Ma'an News Agency
July 16, 2010 - 12:00am

Palestinians will not enter direct talks until Israel addresses issues raised in proximity talks, Fatah leader Muhammad Dahlan said Thursday.

Speaking to Ma’an Radio, Dahlan affirmed news reports that US President Barack Obama had agreed with Israeli Prime Minister Benjamin Netanyahu to pressure the Palestinian side into direct talks, but said a specific date or agenda had not been set.

Face-to-face Israeli-Palestinian negotiations were broken off in December 2008 when Israel launched its war on Gaza. US- initiated proximity talks began in May, and have seen US peace envoy George Mitchell shuttle between negotiators relaying positions in five rounds of indirect talks.

Dahlan explained that President Mahmoud Abbas presented a plan to Mitchell addressing the key Palestinian issues of borders and security. He noted that Abbas is still awaiting an Israeli response to his proposal, and expressed disappointment that Obama failed to get a response from Netanyahu in their recent meeting in Washington.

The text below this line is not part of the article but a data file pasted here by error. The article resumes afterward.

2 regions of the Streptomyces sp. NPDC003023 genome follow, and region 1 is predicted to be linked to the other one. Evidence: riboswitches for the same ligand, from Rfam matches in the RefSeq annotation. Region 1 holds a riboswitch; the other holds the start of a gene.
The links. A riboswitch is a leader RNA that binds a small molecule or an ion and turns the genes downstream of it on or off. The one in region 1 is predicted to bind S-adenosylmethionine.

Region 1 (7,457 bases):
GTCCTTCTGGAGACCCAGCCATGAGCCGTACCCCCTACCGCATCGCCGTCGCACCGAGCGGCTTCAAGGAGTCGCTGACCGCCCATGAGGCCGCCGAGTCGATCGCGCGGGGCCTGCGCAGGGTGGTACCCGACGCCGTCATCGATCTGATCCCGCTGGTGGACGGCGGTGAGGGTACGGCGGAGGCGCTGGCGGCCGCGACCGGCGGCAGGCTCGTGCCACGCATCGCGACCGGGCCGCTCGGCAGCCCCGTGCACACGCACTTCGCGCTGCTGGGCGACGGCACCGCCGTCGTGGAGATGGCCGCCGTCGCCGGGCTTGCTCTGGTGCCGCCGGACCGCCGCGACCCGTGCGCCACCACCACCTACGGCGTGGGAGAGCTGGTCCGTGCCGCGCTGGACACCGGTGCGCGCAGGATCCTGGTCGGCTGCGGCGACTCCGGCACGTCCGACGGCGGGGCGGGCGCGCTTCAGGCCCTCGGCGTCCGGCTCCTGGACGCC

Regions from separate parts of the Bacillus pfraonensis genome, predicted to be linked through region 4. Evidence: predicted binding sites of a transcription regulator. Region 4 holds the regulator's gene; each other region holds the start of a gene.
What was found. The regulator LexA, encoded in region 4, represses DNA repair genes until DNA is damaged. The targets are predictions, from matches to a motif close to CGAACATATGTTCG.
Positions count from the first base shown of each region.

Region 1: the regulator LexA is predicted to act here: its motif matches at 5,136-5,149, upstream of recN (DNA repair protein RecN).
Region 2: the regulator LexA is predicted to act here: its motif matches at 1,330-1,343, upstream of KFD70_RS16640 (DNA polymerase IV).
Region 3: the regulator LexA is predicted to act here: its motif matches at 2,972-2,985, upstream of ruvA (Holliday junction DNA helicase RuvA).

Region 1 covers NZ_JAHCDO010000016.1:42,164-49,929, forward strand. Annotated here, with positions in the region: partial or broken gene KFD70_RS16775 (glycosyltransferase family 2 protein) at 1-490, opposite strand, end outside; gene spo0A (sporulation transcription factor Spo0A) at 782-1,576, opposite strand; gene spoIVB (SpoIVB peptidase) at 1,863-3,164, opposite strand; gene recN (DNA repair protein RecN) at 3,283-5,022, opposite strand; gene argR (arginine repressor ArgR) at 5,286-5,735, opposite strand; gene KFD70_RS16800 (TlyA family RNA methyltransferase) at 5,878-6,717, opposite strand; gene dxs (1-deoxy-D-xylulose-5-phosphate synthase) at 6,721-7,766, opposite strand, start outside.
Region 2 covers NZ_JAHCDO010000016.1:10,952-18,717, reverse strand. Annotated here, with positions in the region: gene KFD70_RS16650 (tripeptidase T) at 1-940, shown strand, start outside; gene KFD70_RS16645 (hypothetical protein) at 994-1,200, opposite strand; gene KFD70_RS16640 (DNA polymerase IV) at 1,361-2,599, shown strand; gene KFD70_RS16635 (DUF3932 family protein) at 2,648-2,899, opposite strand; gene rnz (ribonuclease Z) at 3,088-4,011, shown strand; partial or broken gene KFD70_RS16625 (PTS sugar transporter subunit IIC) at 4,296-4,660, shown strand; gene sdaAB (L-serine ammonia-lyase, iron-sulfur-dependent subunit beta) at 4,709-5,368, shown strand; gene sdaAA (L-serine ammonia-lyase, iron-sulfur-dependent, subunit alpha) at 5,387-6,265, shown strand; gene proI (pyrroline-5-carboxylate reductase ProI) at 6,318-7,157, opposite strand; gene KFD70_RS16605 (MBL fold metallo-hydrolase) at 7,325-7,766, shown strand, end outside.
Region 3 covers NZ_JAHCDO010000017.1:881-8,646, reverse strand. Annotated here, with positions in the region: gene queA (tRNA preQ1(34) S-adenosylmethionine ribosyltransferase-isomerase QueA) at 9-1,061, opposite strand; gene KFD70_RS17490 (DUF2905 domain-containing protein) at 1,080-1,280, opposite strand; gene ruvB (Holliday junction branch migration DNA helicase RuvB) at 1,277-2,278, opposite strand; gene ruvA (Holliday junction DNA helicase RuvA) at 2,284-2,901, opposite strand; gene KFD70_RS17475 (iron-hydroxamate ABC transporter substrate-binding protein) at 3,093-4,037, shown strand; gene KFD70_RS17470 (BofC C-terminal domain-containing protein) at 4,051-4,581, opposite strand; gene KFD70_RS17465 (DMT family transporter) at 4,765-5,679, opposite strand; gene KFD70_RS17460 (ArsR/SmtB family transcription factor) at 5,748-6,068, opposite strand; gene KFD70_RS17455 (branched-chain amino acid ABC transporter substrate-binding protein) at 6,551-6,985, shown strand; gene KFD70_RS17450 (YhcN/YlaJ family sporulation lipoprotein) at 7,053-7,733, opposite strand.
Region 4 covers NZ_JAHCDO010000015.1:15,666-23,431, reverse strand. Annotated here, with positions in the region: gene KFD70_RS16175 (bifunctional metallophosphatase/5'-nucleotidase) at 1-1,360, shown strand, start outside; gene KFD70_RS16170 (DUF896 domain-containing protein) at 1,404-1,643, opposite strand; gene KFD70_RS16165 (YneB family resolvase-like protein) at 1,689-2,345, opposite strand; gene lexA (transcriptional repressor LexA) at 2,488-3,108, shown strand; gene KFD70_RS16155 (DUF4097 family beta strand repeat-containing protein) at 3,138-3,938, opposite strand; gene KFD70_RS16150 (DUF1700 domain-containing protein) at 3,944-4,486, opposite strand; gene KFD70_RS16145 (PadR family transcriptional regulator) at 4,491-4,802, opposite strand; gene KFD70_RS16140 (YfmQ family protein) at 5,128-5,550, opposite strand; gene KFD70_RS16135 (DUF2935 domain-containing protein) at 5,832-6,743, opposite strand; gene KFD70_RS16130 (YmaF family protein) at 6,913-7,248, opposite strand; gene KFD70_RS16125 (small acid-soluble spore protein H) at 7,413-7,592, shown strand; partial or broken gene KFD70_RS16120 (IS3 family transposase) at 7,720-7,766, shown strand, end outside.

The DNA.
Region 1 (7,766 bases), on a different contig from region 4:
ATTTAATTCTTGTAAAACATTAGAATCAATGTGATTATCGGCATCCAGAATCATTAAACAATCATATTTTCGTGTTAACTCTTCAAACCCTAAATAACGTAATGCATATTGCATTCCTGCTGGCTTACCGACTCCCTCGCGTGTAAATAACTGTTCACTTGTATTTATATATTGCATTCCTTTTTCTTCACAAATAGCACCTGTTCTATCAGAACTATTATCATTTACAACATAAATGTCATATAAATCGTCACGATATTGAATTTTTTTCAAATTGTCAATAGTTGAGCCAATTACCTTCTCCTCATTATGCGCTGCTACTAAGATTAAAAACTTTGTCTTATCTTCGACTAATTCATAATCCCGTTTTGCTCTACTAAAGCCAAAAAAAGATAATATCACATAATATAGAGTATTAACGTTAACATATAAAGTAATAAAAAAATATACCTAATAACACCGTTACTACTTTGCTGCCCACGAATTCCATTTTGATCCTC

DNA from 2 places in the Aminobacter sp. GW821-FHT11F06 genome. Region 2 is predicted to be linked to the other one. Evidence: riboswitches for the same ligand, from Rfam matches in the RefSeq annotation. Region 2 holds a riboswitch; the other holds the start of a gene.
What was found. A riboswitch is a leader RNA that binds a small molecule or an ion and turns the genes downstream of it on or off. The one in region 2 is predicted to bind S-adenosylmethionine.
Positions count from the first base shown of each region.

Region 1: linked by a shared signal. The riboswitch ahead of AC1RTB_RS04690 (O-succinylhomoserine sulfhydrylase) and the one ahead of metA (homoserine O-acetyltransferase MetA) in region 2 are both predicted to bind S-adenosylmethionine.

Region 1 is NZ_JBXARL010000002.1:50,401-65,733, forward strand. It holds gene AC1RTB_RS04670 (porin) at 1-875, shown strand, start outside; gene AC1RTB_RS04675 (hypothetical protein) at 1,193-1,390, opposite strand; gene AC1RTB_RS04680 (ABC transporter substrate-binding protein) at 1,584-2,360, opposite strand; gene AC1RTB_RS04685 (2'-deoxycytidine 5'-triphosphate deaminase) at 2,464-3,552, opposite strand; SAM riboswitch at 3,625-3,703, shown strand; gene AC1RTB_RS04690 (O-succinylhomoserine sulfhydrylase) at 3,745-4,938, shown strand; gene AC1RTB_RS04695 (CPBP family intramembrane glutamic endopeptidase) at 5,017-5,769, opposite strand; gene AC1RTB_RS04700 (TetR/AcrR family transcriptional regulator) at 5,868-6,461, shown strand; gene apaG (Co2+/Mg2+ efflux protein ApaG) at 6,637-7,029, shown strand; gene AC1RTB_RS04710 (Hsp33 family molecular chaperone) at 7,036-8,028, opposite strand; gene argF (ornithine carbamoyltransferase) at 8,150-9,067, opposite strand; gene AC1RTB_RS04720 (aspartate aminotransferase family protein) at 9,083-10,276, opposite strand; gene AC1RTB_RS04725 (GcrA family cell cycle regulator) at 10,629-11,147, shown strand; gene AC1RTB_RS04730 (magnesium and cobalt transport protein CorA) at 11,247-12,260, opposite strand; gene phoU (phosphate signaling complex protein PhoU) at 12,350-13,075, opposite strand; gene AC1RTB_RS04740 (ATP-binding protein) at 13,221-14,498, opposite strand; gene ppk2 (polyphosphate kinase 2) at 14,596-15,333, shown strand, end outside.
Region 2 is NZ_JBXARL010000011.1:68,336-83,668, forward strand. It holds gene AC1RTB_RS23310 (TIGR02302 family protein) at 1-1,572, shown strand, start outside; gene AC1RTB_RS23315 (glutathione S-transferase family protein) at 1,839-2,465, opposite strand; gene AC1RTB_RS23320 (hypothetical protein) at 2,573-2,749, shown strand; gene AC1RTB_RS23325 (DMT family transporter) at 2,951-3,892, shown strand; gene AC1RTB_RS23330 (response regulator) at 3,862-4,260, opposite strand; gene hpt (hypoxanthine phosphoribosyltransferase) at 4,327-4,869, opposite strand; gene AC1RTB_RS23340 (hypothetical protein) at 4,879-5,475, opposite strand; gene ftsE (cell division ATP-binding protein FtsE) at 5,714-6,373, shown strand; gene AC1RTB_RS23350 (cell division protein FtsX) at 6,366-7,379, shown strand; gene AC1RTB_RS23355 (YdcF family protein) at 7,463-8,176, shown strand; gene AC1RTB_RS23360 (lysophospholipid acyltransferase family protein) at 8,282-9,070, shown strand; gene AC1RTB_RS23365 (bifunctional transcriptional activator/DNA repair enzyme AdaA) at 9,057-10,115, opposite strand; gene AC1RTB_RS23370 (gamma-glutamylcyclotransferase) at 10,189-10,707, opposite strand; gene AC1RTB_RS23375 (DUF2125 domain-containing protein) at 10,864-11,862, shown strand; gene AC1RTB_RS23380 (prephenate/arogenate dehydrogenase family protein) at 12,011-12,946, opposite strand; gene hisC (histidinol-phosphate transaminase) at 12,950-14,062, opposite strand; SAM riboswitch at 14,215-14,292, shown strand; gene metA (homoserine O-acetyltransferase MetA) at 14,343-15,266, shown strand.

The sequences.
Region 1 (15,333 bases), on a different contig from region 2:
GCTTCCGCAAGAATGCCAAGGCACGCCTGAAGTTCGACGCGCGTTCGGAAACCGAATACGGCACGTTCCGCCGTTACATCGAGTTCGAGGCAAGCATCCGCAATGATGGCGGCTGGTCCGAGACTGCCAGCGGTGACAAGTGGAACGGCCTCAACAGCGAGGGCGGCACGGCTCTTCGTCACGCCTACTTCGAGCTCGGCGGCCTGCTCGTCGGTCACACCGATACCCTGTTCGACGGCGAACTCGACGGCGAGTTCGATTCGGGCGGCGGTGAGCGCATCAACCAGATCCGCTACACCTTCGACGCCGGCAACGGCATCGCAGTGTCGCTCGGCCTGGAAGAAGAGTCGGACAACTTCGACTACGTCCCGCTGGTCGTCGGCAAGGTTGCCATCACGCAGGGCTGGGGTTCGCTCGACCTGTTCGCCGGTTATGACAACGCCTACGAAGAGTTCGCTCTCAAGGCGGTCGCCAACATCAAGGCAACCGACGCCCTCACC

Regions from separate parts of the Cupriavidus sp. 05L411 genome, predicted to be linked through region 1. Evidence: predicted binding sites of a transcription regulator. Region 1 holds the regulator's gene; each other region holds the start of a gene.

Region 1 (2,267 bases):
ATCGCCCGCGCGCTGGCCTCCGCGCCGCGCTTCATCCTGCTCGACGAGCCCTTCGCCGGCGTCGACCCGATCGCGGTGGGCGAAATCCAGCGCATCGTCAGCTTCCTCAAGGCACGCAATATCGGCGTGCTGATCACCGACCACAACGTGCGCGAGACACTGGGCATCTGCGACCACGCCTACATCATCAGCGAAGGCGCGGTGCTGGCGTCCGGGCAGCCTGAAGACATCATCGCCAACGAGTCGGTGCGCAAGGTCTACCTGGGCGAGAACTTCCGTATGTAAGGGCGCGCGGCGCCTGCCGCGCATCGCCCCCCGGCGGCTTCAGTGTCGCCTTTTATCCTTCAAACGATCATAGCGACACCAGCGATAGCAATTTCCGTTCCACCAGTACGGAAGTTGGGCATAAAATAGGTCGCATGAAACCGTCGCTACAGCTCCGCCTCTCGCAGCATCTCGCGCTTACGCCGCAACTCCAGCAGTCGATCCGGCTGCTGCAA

The Fatah official anticipated that Mitchell, due in Ramallah Saturday, will push Abbas to proceed to direct talks, but said that Abbas will ask for an Israeli response to Palestinian issues before agreeing to direct talks, which would be “a lie of negotiations.”

Regarding the issue of national unity, Dahlan said Fatah’s rival faction, Hamas, was strategically delaying negotiations, in order that Fatah would pay the political price of negotiations with Netanyahu.

Dahlan was Fatah's security chief in the Gaza before Hamas took full control of the Strip in 2007 following their victory in parliamentary elections the previous year. A 2008 exposé in the magazine Vanity Fair linked Dahlan to a US-backed attempt to oust Hamas from power.


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